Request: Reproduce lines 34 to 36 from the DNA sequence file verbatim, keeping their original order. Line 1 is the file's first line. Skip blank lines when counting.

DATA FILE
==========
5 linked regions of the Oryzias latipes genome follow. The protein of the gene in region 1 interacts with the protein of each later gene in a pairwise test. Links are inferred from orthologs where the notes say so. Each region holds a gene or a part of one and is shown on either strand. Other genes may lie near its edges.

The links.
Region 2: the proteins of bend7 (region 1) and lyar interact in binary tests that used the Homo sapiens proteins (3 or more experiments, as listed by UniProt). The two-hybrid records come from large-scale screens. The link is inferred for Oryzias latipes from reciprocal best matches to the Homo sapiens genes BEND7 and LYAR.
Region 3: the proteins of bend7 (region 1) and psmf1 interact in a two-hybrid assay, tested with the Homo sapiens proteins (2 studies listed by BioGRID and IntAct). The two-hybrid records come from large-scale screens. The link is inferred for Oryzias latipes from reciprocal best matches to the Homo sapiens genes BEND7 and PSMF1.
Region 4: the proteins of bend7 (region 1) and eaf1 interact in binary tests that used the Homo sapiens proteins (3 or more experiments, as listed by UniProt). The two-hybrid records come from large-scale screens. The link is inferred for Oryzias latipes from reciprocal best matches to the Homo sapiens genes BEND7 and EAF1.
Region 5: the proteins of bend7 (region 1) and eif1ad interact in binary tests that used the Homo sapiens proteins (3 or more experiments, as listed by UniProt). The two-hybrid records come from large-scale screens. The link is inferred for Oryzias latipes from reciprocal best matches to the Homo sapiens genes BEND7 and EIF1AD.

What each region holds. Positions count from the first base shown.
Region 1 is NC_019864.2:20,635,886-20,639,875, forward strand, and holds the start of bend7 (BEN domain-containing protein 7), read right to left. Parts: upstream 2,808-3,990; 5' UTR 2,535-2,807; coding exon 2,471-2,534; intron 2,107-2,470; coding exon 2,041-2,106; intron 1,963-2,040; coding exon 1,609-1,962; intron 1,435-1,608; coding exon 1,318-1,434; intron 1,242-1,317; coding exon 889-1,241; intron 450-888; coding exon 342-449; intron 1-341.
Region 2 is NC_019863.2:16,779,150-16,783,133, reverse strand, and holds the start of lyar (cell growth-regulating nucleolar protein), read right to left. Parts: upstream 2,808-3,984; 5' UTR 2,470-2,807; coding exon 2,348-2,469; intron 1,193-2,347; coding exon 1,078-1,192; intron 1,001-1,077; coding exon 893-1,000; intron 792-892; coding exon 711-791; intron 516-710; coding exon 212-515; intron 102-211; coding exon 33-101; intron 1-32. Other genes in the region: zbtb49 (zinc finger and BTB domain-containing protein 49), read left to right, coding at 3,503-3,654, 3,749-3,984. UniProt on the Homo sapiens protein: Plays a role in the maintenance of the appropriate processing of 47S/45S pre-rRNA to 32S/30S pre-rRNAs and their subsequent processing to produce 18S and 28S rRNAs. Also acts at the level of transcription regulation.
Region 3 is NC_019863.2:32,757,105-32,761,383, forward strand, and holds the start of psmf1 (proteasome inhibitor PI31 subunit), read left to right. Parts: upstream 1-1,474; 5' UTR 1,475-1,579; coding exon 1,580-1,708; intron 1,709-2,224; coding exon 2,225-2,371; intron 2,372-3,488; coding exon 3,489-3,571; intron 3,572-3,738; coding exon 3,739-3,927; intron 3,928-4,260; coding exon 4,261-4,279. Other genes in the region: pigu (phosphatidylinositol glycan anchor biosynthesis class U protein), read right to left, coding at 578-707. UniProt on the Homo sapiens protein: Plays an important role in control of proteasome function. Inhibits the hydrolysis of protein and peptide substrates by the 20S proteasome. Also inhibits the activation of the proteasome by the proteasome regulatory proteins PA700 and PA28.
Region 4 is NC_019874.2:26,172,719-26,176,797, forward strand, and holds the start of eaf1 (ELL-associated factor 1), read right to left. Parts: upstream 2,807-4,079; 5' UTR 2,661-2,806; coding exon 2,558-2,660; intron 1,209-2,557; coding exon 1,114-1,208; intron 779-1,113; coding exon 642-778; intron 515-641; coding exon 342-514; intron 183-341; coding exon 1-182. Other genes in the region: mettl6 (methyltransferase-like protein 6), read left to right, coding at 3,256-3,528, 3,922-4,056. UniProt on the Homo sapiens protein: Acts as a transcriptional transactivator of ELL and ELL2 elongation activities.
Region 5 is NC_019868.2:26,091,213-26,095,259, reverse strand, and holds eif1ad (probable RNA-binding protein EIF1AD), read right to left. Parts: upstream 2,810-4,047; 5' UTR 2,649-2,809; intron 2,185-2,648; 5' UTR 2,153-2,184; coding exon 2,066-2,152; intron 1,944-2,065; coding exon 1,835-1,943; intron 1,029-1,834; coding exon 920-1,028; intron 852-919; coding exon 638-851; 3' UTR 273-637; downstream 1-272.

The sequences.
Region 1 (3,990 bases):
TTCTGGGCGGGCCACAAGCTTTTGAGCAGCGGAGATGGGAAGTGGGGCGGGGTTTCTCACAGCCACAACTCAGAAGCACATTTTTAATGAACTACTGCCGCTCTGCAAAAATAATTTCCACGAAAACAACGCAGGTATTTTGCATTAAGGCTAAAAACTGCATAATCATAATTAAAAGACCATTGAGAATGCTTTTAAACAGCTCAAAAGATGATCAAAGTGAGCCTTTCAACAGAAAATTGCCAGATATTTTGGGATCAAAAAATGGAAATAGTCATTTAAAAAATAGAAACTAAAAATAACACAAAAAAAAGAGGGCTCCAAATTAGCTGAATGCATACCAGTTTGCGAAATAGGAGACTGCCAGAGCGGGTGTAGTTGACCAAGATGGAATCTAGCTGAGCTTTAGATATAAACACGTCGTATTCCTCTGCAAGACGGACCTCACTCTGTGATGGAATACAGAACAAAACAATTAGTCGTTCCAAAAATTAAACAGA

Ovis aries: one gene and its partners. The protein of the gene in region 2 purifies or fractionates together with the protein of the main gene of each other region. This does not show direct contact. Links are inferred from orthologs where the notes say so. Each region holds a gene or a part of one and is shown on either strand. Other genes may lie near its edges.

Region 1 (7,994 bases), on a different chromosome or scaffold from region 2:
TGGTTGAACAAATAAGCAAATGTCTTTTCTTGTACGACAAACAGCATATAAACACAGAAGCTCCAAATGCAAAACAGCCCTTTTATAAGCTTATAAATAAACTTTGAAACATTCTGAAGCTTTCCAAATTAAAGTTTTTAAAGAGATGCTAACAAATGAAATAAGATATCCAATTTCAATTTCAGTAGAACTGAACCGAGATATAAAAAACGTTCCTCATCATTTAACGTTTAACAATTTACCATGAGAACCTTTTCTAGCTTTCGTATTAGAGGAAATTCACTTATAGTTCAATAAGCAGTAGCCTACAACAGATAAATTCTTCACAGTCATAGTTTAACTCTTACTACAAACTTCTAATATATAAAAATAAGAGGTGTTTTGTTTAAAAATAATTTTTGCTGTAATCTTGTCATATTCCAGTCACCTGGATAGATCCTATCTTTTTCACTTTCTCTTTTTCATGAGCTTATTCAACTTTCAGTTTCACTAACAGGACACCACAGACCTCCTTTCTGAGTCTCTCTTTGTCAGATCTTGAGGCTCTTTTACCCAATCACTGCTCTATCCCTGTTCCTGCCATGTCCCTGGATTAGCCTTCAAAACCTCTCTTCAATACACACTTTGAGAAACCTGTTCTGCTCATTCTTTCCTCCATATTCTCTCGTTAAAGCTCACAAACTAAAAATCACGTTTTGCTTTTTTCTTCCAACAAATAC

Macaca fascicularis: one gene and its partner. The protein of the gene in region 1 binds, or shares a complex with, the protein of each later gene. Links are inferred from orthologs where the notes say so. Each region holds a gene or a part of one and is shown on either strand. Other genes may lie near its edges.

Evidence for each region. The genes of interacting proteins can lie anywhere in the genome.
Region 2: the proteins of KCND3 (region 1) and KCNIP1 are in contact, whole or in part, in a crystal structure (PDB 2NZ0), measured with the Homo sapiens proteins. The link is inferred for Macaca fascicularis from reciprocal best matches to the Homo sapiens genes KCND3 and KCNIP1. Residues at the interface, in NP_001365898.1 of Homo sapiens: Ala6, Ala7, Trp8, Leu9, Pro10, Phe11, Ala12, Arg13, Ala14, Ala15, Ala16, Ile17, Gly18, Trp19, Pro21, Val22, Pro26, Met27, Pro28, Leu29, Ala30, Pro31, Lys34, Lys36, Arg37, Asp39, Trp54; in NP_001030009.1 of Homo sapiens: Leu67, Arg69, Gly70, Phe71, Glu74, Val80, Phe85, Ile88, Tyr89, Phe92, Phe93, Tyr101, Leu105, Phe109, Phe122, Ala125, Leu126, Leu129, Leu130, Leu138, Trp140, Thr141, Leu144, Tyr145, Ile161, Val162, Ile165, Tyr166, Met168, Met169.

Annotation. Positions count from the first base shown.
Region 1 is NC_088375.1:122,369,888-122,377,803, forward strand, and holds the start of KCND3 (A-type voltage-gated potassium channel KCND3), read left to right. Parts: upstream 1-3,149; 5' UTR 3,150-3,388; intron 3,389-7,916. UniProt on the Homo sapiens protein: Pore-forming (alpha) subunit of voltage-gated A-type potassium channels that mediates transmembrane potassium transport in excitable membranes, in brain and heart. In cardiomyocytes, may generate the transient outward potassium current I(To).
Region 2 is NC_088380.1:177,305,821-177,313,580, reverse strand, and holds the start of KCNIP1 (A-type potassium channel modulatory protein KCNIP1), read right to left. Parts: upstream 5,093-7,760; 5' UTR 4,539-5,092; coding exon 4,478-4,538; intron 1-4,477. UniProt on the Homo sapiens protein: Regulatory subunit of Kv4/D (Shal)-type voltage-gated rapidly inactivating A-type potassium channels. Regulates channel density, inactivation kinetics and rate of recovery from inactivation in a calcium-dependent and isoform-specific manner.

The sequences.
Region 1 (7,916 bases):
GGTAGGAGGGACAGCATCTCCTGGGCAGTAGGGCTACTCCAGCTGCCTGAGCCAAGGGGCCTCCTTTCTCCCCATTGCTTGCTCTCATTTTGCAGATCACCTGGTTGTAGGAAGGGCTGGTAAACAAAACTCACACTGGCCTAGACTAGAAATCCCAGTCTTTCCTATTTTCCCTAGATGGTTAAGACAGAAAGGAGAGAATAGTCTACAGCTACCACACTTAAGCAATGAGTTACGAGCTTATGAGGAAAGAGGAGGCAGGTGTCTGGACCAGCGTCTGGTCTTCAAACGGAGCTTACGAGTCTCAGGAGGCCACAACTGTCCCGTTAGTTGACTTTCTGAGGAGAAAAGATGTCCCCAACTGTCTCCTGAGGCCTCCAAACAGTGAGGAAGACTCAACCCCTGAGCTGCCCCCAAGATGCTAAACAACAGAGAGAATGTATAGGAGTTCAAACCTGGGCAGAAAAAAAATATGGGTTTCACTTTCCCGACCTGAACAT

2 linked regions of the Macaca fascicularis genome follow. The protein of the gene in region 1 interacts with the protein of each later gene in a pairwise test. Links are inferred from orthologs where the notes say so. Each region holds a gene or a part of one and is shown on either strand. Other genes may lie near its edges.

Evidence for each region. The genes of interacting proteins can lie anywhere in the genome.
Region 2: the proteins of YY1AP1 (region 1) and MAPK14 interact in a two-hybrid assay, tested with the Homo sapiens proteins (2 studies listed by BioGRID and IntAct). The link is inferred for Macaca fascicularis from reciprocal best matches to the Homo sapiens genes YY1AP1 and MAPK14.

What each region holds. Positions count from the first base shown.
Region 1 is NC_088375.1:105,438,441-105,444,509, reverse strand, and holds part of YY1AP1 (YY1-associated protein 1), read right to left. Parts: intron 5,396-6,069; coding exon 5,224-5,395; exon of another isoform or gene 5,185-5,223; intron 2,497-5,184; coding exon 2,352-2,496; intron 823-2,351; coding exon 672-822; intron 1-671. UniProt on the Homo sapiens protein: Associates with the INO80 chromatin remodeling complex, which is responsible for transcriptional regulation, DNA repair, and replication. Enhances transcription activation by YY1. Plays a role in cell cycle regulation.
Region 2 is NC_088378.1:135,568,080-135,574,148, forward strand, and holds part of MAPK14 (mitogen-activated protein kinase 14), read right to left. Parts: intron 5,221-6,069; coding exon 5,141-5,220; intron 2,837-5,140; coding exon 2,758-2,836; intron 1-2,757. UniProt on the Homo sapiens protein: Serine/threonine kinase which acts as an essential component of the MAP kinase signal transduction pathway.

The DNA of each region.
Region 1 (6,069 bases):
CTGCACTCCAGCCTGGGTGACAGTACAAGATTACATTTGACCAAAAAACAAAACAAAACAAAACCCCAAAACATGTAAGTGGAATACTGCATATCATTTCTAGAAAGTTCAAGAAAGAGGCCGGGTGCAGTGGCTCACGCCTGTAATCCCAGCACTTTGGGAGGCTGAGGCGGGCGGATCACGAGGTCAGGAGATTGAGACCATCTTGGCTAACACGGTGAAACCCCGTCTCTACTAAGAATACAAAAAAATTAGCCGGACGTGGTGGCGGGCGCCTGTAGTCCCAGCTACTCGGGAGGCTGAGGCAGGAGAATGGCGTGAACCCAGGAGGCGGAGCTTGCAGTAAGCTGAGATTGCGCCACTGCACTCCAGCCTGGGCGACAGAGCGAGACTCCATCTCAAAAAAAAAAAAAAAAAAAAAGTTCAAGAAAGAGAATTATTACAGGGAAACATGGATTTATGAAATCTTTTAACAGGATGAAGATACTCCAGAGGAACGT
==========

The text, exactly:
The DNA of each region.
Region 1 (6,069 bases):
CTGCACTCCAGCCTGGGTGACAGTACAAGATTACATTTGACCAAAAAACAAAACAAAACAAAACCCCAAAACATGTAAGTGGAATACTGCATATCATTTCTAGAAAGTTCAAGAAAGAGGCCGGGTGCAGTGGCTCACGCCTGTAATCCCAGCACTTTGGGAGGCTGAGGCGGGCGGATCACGAGGTCAGGAGATTGAGACCATCTTGGCTAACACGGTGAAACCCCGTCTCTACTAAGAATACAAAAAAATTAGCCGGACGTGGTGGCGGGCGCCTGTAGTCCCAGCTACTCGGGAGGCTGAGGCAGGAGAATGGCGTGAACCCAGGAGGCGGAGCTTGCAGTAAGCTGAGATTGCGCCACTGCACTCCAGCCTGGGCGACAGAGCGAGACTCCATCTCAAAAAAAAAAAAAAAAAAAAAGTTCAAGAAAGAGAATTATTACAGGGAAACATGGATTTATGAAATCTTTTAACAGGATGAAGATACTCCAGAGGAACGT